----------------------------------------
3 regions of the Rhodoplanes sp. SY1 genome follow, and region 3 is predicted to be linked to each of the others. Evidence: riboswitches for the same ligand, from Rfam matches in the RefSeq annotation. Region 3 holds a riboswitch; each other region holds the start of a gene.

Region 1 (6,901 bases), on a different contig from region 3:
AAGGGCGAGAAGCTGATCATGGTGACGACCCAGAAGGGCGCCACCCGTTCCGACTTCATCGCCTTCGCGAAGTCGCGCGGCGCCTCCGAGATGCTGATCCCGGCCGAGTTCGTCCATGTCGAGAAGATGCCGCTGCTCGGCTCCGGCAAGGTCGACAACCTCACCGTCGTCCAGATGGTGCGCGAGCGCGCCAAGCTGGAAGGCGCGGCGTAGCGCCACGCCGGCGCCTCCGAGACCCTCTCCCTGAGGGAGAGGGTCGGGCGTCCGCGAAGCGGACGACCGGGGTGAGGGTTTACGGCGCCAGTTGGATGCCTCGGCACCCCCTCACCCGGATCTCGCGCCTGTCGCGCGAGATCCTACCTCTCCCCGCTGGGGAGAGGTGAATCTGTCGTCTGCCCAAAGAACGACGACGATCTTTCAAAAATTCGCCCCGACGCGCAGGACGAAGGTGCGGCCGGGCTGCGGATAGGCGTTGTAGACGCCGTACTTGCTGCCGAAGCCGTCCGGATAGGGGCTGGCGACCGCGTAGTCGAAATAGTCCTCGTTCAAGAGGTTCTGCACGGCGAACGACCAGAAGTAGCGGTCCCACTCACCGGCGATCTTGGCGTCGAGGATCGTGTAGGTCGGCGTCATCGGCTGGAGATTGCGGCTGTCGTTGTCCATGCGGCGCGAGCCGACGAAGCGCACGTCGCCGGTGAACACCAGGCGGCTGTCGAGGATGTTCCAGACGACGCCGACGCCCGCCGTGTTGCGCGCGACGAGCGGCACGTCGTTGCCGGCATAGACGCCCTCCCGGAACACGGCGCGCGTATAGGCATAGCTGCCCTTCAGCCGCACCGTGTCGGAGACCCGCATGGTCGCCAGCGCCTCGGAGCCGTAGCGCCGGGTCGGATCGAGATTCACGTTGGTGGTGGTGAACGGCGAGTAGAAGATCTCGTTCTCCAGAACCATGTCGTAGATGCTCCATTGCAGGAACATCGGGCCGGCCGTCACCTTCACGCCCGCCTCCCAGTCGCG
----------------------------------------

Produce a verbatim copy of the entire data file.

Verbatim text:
3 regions of the Rhodoplanes sp. SY1 genome follow, and region 3 is predicted to be linked to each of the others. Evidence: riboswitches for the same ligand, from Rfam matches in the RefSeq annotation. Region 3 holds a riboswitch; each other region holds the start of a gene.

Region 1 (6,901 bases), on a different contig from region 3:
AAGGGCGAGAAGCTGATCATGGTGACGACCCAGAAGGGCGCCACCCGTTCCGACTTCATCGCCTTCGCGAAGTCGCGCGGCGCCTCCGAGATGCTGATCCCGGCCGAGTTCGTCCATGTCGAGAAGATGCCGCTGCTCGGCTCCGGCAAGGTCGACAACCTCACCGTCGTCCAGATGGTGCGCGAGCGCGCCAAGCTGGAAGGCGCGGCGTAGCGCCACGCCGGCGCCTCCGAGACCCTCTCCCTGAGGGAGAGGGTCGGGCGTCCGCGAAGCGGACGACCGGGGTGAGGGTTTACGGCGCCAGTTGGATGCCTCGGCACCCCCTCACCCGGATCTCGCGCCTGTCGCGCGAGATCCTACCTCTCCCCGCTGGGGAGAGGTGAATCTGTCGTCTGCCCAAAGAACGACGACGATCTTTCAAAAATTCGCCCCGACGCGCAGGACGAAGGTGCGGCCGGGCTGCGGATAGGCGTTGTAGACGCCGTACTTGCTGCCGAAGCCGTCCGGATAGGGGCTGGCGACCGCGTAGTCGAAATAGTCCTCGTTCAAGAGGTTCTGCACGGCGAACGACCAGAAGTAGCGGTCCCACTCACCGGCGATCTTGGCGTCGAGGATCGTGTAGGTCGGCGTCATCGGCTGGAGATTGCGGCTGTCGTTGTCCATGCGGCGCGAGCCGACGAAGCGCACGTCGCCGGTGAACACCAGGCGGCTGTCGAGGATGTTCCAGACGACGCCGACGCCCGCCGTGTTGCGCGCGACGAGCGGCACGTCGTTGCCGGCATAGACGCCCTCCCGGAACACGGCGCGCGTATAGGCATAGCTGCCCTTCAGCCGCACCGTGTCGGAGACCCGCATGGTCGCCAGCGCCTCGGAGCCGTAGCGCCGGGTCGGATCGAGATTCACGTTGGTGGTGGTGAACGGCGAGTAGAAGATCTCGTTCTCCAGAACCATGTCGTAGATGCTCCATTGCAGGAACATCGGGCCGGCCGTCACCTTCACGCCCGCCTCCCAGTCGCG